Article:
This question is two-fold:

First, how do you manually detach a driver from a USB device and attach a different one? For example, I have a device that when connected automatically uses the usb-storage driver.

usbview output

Vendor Id: xxxx
Product Id: xxxx
    Number of Interfaces: 2
    Interface Number: 0
        Name: usb-storage
        Number of Endpoints: 2
    Interface Number: 1
        Name: (none)
        Number of Endpoints: 2

I do not want to use the usb-storage driver, so in my application I use the libusb library to detach the usb-storage driver and then I claim the interface. I then can send data to and from the applications running on my USB device and on my host Linux system.

How do you detach a driver manually outside of an application?

Second, how do I automatically assign the driver to attach on device plugin? I currently have a udev rule setup to set the device permissions automatically:

SUBSYSTEM=="usb", ATTR{idVendor}=="xxxx", MODE="0666"

Can I use udev rules to assign drivers to specific interfaces on the USB device? For example, if I wanted the usbnet module to be used on automatically on interface 0 instead of usb-storage, is that possible in udev?

  • 1
    If part of the problem is loading the right module, see Webcam on Angström Commented Dec 5, 2011 at 23:23
  • 1
    Do you need at all the usb-storage module? because if not you can put it in a blacklist and it wouldn't load at all.
    – Hanan
    Commented Dec 6, 2011 at 11:57
  • @Gilles, I am successfully able to load the LKM. My question is how do I manually and automatically attach that to the device?
    – linsek
    Commented Dec 6, 2011 at 15:47
  • @Hanan, currently I have no use for the usb-storage module. I may end up needing to blacklist it to automatically attach the correct module, but first I need to know how to attach the usbnet one.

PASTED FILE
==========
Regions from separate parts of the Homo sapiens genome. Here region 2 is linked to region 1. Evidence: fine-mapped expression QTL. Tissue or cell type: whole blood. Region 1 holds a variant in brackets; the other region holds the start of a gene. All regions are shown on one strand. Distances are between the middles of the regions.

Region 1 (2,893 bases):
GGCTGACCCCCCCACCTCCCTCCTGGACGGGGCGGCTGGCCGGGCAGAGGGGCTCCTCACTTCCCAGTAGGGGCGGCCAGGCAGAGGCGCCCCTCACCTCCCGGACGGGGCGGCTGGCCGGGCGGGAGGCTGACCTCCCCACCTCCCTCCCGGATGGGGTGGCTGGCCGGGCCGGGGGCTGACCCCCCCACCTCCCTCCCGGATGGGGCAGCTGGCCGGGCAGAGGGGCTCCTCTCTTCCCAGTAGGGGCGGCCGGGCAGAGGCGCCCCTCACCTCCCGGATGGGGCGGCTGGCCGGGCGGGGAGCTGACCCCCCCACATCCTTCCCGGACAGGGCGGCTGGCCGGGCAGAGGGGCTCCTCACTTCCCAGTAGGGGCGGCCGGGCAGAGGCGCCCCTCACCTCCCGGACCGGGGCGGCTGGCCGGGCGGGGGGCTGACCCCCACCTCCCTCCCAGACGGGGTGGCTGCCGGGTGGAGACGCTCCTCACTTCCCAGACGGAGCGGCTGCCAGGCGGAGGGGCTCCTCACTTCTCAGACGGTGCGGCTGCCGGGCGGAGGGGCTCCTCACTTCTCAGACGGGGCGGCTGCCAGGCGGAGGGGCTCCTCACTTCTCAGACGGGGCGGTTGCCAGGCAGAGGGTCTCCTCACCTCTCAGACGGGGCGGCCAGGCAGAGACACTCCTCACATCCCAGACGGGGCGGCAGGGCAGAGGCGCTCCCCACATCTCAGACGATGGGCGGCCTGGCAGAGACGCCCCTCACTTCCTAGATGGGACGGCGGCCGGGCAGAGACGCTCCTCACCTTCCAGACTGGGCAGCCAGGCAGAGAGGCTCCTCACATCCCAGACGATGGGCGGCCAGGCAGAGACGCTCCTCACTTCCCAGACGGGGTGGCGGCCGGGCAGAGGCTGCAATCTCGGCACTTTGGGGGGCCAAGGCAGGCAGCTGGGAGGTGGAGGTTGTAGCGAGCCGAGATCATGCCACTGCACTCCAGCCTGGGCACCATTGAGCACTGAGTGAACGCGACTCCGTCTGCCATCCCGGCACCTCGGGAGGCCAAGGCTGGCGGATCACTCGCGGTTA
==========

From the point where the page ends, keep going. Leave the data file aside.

– linsek
    Commented Dec 6, 2011 at 15:49
  • 1
    @njozwiak Module usbnet will not automatically load, because it have no information about hardware, which can use it. Try to find proper driver and use, for example, modinfo kalmia. In the alias lines you will see vendor id xxxx and product id yyyy as usb:vxxxxpyyyy. Or you can edit file /lib/modules/kernel_version/modules.usbmap and for your HW you can delete line, where is for you HW module usb-storage or change usbstorage with proper net driver. But after depmod -a this change will go away...
    – Jan Marek
    Commented Jan 12, 2012 at 7:44

1 Answer 1


For the first part of the question, I've looked and couldn't find a better way to detach a USB driver than what you're already doing with libusb.

As for the second part of the question, udev can react to driver loading, but not force a specific driver to be assigned to a device.

Every driver in the Linux kernel is responsible for one or more devices. The driver itself chooses what devices it supports. It does this programmatically, i.e. by checking the device's vendor and product ID, or, if those aren't available (e.g. an old device), performing some auto-detection heuristics and sanity checks. Once the driver is confident it's found a device it supports, it attaches itself to it. In short, you often can't force a particular driver to use a particular device. Sometimes, however, a device driver is generous with what it accepts, and a device can work that it doesn't know about. Your mileage will vary! In the past, I've had to manually add weird PCI device/vendor IDs to drivers that should support them, with mixed success and a few amusing kernel crashes.